Authors: Joubert, PJ

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DOI https://doi.org/10.36487/ACG_rep/1002_48_Joubert

Cite As:
Joubert, PJ 2010, 'Microseismic monitoring of hydraulic fractures in block cave mines', in Y Potvin (ed.), Caving 2010: Proceedings of the Second International Symposium on Block and Sublevel Caving, Australian Centre for Geomechanics, Perth, pp. 685-690, https://doi.org/10.36487/ACG_rep/1002_48_Joubert

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Abstract:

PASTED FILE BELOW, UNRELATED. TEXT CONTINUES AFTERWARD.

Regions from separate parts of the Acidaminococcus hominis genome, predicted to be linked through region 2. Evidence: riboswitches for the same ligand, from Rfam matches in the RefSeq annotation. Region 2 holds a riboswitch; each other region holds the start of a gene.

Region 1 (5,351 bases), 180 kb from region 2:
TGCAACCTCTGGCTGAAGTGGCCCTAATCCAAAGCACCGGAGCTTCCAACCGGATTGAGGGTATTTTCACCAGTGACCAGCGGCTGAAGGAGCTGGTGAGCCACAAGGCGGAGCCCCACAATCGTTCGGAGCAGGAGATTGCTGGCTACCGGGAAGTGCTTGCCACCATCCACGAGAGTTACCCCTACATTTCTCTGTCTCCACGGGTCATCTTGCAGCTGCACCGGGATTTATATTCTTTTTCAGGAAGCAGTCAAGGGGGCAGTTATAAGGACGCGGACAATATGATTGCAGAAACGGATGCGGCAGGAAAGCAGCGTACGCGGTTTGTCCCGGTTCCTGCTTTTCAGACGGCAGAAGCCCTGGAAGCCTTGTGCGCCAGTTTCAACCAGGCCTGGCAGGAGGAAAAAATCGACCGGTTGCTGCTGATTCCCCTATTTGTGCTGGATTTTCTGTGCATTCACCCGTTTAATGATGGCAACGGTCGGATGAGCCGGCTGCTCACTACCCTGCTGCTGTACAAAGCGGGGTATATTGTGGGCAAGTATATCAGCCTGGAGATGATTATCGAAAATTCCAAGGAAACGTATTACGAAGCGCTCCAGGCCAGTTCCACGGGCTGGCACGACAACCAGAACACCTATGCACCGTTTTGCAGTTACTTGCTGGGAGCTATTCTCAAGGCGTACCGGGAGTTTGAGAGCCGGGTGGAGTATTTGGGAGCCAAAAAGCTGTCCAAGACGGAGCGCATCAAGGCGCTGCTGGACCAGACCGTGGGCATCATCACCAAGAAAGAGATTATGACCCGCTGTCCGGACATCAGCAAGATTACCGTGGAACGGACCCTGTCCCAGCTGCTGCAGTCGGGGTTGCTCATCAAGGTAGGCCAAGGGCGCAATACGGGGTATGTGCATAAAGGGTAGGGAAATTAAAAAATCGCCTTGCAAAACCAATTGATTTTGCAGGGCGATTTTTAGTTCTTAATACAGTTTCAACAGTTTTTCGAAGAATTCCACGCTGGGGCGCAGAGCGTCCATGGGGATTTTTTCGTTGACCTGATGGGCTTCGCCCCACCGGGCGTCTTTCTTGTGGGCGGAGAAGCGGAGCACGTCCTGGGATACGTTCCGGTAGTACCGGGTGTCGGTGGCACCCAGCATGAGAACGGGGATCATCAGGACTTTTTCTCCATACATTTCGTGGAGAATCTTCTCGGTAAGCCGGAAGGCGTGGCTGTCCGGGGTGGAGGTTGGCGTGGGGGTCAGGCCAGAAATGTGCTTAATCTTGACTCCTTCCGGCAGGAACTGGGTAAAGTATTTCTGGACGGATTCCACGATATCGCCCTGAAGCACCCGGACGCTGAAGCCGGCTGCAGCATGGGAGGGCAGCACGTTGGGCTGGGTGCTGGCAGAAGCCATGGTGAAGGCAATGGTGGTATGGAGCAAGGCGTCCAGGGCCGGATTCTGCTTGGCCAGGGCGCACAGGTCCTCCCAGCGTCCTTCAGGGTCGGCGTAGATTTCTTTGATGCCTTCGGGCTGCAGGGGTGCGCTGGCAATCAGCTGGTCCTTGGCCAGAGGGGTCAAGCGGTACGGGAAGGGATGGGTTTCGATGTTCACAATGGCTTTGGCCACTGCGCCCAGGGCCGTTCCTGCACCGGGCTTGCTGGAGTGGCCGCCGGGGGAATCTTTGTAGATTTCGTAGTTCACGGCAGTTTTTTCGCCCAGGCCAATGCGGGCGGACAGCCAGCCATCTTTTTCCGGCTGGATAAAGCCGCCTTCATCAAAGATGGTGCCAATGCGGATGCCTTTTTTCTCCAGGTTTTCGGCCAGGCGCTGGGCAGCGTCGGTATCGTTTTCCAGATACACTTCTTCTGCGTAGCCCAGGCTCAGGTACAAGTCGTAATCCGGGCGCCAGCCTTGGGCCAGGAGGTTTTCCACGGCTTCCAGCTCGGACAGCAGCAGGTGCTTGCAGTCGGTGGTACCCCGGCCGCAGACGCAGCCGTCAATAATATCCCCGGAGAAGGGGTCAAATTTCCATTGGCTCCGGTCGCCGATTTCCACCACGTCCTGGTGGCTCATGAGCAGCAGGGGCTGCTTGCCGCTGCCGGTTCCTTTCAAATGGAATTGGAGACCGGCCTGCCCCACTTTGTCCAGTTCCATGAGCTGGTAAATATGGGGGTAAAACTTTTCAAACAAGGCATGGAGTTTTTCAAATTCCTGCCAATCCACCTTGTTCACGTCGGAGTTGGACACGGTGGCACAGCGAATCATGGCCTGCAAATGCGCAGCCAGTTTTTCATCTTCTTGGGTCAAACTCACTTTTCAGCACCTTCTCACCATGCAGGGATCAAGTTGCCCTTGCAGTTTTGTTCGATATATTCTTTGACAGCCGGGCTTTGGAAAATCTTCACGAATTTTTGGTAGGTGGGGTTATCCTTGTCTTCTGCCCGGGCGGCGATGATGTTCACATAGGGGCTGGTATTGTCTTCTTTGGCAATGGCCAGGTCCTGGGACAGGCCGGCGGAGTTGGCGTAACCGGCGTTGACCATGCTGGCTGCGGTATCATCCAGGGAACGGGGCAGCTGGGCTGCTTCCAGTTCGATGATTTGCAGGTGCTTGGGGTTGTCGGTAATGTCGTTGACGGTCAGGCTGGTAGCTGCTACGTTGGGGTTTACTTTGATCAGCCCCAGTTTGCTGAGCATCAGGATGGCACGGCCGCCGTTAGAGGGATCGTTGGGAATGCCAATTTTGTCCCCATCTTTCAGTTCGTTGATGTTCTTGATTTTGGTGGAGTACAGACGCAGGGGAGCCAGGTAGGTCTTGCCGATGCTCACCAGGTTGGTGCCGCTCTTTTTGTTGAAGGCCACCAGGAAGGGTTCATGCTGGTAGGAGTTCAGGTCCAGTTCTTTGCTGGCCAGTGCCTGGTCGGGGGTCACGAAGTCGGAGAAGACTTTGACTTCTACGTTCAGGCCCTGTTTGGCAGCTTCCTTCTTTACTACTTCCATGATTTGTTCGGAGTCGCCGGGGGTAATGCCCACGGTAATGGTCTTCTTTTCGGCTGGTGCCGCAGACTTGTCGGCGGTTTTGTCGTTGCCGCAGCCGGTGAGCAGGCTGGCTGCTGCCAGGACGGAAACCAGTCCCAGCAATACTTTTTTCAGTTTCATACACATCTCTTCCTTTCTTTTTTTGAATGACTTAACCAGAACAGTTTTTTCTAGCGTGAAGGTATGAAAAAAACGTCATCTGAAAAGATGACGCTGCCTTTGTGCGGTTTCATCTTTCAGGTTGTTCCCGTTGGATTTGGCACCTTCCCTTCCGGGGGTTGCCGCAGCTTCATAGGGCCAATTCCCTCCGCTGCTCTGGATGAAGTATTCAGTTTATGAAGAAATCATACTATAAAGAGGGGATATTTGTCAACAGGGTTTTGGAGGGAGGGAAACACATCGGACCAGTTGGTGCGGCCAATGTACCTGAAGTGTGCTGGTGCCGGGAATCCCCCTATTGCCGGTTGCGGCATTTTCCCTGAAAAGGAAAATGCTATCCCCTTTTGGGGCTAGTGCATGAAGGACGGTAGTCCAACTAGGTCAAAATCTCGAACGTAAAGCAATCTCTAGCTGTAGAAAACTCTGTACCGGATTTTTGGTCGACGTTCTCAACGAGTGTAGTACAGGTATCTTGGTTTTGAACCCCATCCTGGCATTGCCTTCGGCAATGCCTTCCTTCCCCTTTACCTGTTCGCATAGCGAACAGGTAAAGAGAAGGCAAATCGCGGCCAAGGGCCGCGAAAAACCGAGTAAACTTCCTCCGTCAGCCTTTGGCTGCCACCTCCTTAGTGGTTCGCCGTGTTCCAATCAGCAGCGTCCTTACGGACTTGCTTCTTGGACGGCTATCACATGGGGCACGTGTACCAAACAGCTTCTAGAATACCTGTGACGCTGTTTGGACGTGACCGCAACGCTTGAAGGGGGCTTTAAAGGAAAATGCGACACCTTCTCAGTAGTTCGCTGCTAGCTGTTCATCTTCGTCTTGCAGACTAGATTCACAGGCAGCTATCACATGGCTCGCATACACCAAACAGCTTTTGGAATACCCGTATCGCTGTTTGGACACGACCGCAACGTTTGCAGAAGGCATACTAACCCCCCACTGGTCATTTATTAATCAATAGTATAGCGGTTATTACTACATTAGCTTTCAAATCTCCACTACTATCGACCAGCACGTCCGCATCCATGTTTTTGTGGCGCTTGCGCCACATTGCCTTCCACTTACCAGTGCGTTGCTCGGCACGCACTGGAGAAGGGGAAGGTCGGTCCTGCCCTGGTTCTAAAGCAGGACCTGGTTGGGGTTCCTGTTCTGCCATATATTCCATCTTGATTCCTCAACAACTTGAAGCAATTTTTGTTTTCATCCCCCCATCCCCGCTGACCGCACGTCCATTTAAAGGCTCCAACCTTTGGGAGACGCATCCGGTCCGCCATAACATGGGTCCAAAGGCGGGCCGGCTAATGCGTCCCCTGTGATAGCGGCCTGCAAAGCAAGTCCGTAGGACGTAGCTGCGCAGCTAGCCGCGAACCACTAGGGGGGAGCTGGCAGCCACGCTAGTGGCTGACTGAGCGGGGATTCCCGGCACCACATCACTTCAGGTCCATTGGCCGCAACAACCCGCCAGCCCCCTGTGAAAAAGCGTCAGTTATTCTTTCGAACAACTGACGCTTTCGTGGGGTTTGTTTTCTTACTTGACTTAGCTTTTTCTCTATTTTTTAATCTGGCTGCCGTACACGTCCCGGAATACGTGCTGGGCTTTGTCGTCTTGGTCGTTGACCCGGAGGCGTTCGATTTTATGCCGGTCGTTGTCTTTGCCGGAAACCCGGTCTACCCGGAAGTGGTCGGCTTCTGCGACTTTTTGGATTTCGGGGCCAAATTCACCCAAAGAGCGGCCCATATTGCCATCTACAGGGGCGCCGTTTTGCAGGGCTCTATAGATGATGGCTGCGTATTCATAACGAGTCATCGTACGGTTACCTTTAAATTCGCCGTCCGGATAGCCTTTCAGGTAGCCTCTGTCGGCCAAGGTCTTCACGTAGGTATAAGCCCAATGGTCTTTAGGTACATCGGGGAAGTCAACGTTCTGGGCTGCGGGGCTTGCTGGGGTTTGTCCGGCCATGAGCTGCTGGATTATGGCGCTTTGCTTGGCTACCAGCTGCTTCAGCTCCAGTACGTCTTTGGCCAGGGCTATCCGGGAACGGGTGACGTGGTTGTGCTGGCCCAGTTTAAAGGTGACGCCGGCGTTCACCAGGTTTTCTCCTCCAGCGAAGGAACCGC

Hydraulic fracturing can be used for preconditioning in block cave mining. Microseismic monitoring is one of the techniques used to determine the orientation, extent and time evolution of the hydraulically-generated fractures. Data is recorded continuously at significantly higher frequencies than currently used in routine seismic monitoring in mining environments, and the data analysis is accordingly more complicated. Microseismic monitoring was performed as part of the hydraulic fracturing program at Ridgeway Deeps Block Cave. The seismic data that is recorded during a typical fracture session has been described in detail. Frequency filtering and time domain methods are used to isolate the individual seismic events. A straight-ray method is used to estimate source location. A group of seismic events is then relocated with a double-difference method and the locations are used to describe the hydraulic fractures. Several hundred events from several different fracture sessions were located using this technique. For many fracture sessions, the locations are clearly planar, and estimates of strike and dip could be obtained. Fracture planes from consecutive fracture sessions were compared. The time evolution of individual fracture sessions was analysed and used to provide estimates of propagation rates. Criteria have been discussed for applying the technique to other hydraulic fracturing programmes.

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